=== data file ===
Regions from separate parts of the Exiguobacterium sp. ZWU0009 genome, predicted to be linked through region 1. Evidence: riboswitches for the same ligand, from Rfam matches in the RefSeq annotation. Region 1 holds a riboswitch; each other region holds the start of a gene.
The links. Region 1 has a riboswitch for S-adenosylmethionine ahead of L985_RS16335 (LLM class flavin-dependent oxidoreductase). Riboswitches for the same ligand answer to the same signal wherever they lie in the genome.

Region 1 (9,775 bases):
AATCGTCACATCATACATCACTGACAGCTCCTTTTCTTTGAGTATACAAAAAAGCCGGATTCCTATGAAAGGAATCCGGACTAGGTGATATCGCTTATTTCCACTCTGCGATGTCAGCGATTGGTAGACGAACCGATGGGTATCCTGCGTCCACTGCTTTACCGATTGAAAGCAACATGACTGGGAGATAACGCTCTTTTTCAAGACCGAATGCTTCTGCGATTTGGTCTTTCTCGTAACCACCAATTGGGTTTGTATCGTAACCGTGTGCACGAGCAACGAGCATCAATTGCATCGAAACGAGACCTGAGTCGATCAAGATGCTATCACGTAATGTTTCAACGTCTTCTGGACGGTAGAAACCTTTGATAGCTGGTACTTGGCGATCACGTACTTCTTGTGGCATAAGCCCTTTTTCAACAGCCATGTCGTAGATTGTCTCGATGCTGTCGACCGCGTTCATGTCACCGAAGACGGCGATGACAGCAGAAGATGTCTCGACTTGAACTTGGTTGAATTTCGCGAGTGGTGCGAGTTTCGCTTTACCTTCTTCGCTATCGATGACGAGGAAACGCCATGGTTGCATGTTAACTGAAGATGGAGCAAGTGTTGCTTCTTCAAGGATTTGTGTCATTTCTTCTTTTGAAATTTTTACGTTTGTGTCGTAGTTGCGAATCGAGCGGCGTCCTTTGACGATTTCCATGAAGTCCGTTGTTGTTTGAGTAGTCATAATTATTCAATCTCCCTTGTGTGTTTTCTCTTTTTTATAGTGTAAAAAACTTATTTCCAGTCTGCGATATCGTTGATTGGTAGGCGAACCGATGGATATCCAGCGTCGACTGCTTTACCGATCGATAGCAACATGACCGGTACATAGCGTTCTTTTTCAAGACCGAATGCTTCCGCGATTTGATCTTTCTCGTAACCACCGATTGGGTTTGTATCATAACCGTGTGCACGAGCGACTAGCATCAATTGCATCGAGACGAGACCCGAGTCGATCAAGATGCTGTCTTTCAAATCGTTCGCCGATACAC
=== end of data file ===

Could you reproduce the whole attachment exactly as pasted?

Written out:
Regions from separate parts of the Exiguobacterium sp. ZWU0009 genome, predicted to be linked through region 1. Evidence: riboswitches for the same ligand, from Rfam matches in the RefSeq annotation. Region 1 holds a riboswitch; each other region holds the start of a gene.
The links. Region 1 has a riboswitch for S-adenosylmethionine ahead of L985_RS16335 (LLM class flavin-dependent oxidoreductase). Riboswitches for the same ligand answer to the same signal wherever they lie in the genome.

Region 1 (9,775 bases):
AATCGTCACATCATACATCACTGACAGCTCCTTTTCTTTGAGTATACAAAAAAGCCGGATTCCTATGAAAGGAATCCGGACTAGGTGATATCGCTTATTTCCACTCTGCGATGTCAGCGATTGGTAGACGAACCGATGGGTATCCTGCGTCCACTGCTTTACCGATTGAAAGCAACATGACTGGGAGATAACGCTCTTTTTCAAGACCGAATGCTTCTGCGATTTGGTCTTTCTCGTAACCACCAATTGGGTTTGTATCGTAACCGTGTGCACGAGCAACGAGCATCAATTGCATCGAAACGAGACCTGAGTCGATCAAGATGCTATCACGTAATGTTTCAACGTCTTCTGGACGGTAGAAACCTTTGATAGCTGGTACTTGGCGATCACGTACTTCTTGTGGCATAAGCCCTTTTTCAACAGCCATGTCGTAGATTGTCTCGATGCTGTCGACCGCGTTCATGTCACCGAAGACGGCGATGACAGCAGAAGATGTCTCGACTTGAACTTGGTTGAATTTCGCGAGTGGTGCGAGTTTCGCTTTACCTTCTTCGCTATCGATGACGAGGAAACGCCATGGTTGCATGTTAACTGAAGATGGAGCAAGTGTTGCTTCTTCAAGGATTTGTGTCATTTCTTCTTTTGAAATTTTTACGTTTGTGTCGTAGTTGCGAATCGAGCGGCGTCCTTTGACGATTTCCATGAAGTCCGTTGTTGTTTGAGTAGTCATAATTATTCAATCTCCCTTGTGTGTTTTCTCTTTTTTATAGTGTAAAAAACTTATTTCCAGTCTGCGATATCGTTGATTGGTAGGCGAACCGATGGATATCCAGCGTCGACTGCTTTACCGATCGATAGCAACATGACCGGTACATAGCGTTCTTTTTCAAGACCGAATGCTTCCGCGATTTGATCTTTCTCGTAACCACCGATTGGGTTTGTATCATAACCGTGTGCACGAGCGACTAGCATCAATTGCATCGAGACGAGACCCGAGTCGATCAAGATGCTGTCTTTCAAATCGTTCGCCGATACAC